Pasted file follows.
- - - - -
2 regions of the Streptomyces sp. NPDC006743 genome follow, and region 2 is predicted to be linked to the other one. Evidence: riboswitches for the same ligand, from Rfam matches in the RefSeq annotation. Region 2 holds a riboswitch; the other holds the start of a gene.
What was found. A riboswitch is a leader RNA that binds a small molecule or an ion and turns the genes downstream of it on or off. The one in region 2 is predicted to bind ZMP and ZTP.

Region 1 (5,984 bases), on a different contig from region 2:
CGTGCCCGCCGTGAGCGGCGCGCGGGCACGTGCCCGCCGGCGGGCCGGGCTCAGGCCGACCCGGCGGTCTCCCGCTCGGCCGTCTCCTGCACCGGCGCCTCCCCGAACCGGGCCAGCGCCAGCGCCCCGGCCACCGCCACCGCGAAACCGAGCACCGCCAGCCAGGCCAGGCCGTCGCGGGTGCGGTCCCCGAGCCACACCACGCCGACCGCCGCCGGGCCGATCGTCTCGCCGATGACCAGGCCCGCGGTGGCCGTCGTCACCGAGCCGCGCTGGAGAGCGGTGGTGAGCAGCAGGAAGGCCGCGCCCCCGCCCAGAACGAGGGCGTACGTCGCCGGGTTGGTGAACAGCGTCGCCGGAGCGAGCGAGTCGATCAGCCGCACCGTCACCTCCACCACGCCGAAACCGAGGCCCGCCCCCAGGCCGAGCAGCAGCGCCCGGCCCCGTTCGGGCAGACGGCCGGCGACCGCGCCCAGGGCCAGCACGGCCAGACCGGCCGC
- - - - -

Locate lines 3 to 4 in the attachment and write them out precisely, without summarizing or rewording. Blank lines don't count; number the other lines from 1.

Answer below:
Region 1 (5,984 bases), on a different contig from region 2:
CGTGCCCGCCGTGAGCGGCGCGCGGGCACGTGCCCGCCGGCGGGCCGGGCTCAGGCCGACCCGGCGGTCTCCCGCTCGGCCGTCTCCTGCACCGGCGCCTCCCCGAACCGGGCCAGCGCCAGCGCCCCGGCCACCGCCACCGCGAAACCGAGCACCGCCAGCCAGGCCAGGCCGTCGCGGGTGCGGTCCCCGAGCCACACCACGCCGACCGCCGCCGGGCCGATCGTCTCGCCGATGACCAGGCCCGCGGTGGCCGTCGTCACCGAGCCGCGCTGGAGAGCGGTGGTGAGCAGCAGGAAGGCCGCGCCCCCGCCCAGAACGAGGGCGTACGTCGCCGGGTTGGTGAACAGCGTCGCCGGAGCGAGCGAGTCGATCAGCCGCACCGTCACCTCCACCACGCCGAAACCGAGGCCCGCCCCCAGGCCGAGCAGCAGCGCCCGGCCCCGTTCGGGCAGACGGCCGGCGACCGCGCCCAGGGCCAGCACGGCCAGACCGGCCGC